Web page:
You can find the deck at the end of the article
We’re sharing the deck we used to raise our Seed round 🎉
Last year we raised our Seed round after going through YC W21.
This was the first time I raised money.
When I looked on the internet I found blogs that listed the things to always includes in a pitch deck. A slide on the market, the product, the TAM, your insights, your traction, etc.
These blogs basically shared the same approach. Yet it wasn't clear to me why some startups raised great rounds, while some others failed.
In particular Seed round decks seemed pretty opaque.
To understand how to make a good deck, I had to ask founders who had raised before.
I learned that great pitch decks tell a unique story.
Our Seed went well. Our deck helped us close our round in 10 days after receiving 5 term sheets.
So in the spirit of transparency I’ve decided to publish it, and share a few learnings on the process.
Hopefully, it’ll help you raise your own round!
🇺🇸 Words on our process
Last year we did YC and decided to raise our Seed round, before we had any revenue as we were getting good momentum. We had some good traction numbers and (decent) retention metrics.
As you’ll see our deck is basic, yet it worked well. That’s because the best investor pitches don't feel like a pitch at all. They're more like an engaging, back-and-forth conversation. You drive the conversation, steering it to the points you want to hit on, and focus on telling the story you want to tell.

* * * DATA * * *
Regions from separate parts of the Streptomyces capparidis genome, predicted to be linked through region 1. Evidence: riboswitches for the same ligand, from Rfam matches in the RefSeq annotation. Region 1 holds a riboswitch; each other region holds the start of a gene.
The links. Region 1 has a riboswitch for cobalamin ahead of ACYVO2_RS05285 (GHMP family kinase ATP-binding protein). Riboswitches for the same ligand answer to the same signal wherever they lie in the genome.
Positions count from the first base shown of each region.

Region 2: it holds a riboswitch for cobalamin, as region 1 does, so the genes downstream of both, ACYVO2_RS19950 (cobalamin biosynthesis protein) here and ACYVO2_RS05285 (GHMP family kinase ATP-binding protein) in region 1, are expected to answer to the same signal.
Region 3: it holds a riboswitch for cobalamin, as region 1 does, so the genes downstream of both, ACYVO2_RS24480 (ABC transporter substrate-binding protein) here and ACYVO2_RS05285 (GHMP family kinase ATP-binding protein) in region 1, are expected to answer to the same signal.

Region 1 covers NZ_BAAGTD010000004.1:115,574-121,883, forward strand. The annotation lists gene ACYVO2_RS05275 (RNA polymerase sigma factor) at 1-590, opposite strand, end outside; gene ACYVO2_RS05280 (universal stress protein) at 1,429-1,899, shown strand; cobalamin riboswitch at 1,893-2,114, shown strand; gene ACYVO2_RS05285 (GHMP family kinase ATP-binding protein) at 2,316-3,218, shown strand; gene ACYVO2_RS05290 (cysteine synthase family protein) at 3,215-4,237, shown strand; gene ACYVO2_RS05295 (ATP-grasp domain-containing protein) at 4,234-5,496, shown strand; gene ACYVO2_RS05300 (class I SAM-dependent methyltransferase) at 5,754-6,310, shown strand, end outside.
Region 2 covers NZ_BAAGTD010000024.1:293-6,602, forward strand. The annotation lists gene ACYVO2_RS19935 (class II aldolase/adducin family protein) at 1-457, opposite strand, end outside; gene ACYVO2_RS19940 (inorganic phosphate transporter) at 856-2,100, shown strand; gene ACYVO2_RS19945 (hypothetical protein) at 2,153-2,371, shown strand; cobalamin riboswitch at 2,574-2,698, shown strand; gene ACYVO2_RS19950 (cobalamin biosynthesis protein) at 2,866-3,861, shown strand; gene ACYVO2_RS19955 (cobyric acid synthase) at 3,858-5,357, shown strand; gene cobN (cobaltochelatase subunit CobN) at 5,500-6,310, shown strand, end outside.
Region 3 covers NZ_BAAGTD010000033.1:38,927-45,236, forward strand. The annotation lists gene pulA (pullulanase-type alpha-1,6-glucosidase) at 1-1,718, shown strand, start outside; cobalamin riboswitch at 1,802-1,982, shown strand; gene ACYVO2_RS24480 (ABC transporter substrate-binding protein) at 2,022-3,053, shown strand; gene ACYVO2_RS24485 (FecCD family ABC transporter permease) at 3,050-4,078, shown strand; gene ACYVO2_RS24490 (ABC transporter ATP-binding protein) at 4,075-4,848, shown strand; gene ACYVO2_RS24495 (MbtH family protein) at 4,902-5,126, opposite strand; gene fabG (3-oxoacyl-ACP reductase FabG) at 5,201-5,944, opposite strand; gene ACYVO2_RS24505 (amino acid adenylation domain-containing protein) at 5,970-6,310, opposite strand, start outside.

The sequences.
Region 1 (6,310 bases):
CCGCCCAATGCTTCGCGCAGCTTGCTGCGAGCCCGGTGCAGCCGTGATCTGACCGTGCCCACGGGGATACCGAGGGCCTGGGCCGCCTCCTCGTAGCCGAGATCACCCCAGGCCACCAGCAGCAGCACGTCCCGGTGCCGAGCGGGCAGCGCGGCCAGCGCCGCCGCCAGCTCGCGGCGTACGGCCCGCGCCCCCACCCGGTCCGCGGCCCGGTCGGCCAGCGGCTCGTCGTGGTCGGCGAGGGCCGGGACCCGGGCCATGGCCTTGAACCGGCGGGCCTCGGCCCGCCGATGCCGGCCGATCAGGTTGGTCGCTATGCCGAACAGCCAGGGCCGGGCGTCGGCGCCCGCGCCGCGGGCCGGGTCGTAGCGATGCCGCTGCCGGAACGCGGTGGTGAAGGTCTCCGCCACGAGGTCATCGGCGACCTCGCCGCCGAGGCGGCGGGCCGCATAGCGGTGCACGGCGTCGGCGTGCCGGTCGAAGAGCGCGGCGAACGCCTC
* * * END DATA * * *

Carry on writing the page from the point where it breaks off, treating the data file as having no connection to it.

I know some companies raise without a deck too. I found ours to be helpful to help keep the conversation on track. And make sure I hit on all the key points, show important visuals, and share with the investor afterwards.
- Practice with a close circle before going on a roadshow. This will help you get rid of the most obvious mistakes. Don’t involve 10 people a this stage as feedback will be conflicting. 2 to 3 people that you trust with a good track record is great.
- Start your deck with your two sentence description. This is a short description of what your company does. It’s key to be reminded and set the context right away. When fundraising your biggest enemy is confusion. If investors don't understand, they'll never invest.
- Your deck needs a vertebra. Your vertebrae are the 3-5 points that you most want investors to remember about your company. For us it was 1. Team 2. Unique insight 3. Problem 4. Product. 5. Traction (see slides). These are the key talking points that you'll want to make sure you cover in every conversation. You'll take your vertebrae and turn them into an "intro blurb", which is a paragraph or so of text. When you're asking for an intro to an investor, they'll look at your intro blur to take a meeting or not.
- Iterate on your deck. Improve it between two meetings by addressing the most objections you get upfront.
- Make your slide simple and obvious. Every word counts. Focus on 1 idea per slide. Keep it to 6-8 slides total. Go through your deck and only read the headlines – does it tell a compelling story? Have an appendix with the rest.
- Don’t design your slides with a professional designer (unless you're a design company). It's a red flag for many investors that you’re not spending too much time not on the right priority. Optimize for clarity of your ideas, not fancy slides.
Last, don't forget that everything around your deck is as important as your deck, if not more important.